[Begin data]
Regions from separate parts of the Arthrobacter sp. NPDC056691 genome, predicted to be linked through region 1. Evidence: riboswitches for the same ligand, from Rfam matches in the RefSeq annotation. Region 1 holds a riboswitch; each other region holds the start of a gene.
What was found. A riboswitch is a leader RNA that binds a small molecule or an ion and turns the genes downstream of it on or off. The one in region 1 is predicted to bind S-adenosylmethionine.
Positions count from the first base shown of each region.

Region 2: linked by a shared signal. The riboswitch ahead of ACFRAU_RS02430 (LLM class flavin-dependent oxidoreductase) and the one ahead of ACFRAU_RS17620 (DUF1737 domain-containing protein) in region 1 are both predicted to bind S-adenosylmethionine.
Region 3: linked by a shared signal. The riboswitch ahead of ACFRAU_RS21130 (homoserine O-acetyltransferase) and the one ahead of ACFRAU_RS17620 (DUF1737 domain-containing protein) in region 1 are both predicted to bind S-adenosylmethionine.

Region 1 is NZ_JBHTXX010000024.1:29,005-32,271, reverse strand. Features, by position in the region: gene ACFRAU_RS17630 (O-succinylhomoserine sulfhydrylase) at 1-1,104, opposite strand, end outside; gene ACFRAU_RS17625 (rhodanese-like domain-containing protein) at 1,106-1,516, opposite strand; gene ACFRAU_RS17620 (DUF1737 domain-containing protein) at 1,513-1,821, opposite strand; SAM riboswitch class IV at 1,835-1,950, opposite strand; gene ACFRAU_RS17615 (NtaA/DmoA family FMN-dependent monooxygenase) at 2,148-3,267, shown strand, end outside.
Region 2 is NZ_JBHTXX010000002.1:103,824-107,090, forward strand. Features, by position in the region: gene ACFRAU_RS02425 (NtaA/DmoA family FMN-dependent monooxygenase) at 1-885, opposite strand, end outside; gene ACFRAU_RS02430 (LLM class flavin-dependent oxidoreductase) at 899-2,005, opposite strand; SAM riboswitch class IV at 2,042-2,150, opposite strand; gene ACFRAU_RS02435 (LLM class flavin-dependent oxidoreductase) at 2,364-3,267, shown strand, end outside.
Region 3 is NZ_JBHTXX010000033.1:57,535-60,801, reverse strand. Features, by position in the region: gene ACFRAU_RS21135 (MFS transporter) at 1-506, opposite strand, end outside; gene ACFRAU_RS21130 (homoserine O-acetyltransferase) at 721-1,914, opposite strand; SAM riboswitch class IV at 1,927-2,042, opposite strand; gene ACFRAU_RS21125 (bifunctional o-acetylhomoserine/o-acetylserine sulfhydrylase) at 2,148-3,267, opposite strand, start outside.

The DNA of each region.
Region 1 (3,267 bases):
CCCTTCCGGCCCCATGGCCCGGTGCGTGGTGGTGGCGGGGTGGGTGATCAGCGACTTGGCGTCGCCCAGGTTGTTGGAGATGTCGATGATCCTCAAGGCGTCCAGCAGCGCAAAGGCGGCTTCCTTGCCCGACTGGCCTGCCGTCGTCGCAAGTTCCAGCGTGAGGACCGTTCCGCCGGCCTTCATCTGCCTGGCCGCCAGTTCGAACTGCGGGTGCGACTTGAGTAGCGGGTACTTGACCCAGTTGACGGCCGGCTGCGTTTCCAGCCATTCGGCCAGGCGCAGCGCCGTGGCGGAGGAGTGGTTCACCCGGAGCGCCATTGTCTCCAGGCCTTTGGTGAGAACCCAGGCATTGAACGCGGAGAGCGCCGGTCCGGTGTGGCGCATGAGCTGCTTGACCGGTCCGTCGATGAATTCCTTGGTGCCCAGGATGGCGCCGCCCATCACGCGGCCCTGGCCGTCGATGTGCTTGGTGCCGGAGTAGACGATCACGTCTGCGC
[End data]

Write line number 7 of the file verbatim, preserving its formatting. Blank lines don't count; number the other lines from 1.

Region 2 is NZ_JBHTXX010000002.1:103,824-107,090, forward strand. Features, by position in the region: gene ACFRAU_RS02425 (NtaA/DmoA family FMN-dependent monooxygenase) at 1-885, opposite strand, end outside; gene ACFRAU_RS02430 (LLM class flavin-dependent oxidoreductase) at 899-2,005, opposite strand; SAM riboswitch class IV at 2,042-2,150, opposite strand; gene ACFRAU_RS02435 (LLM class flavin-dependent oxidoreductase) at 2,364-3,267, shown strand, end outside.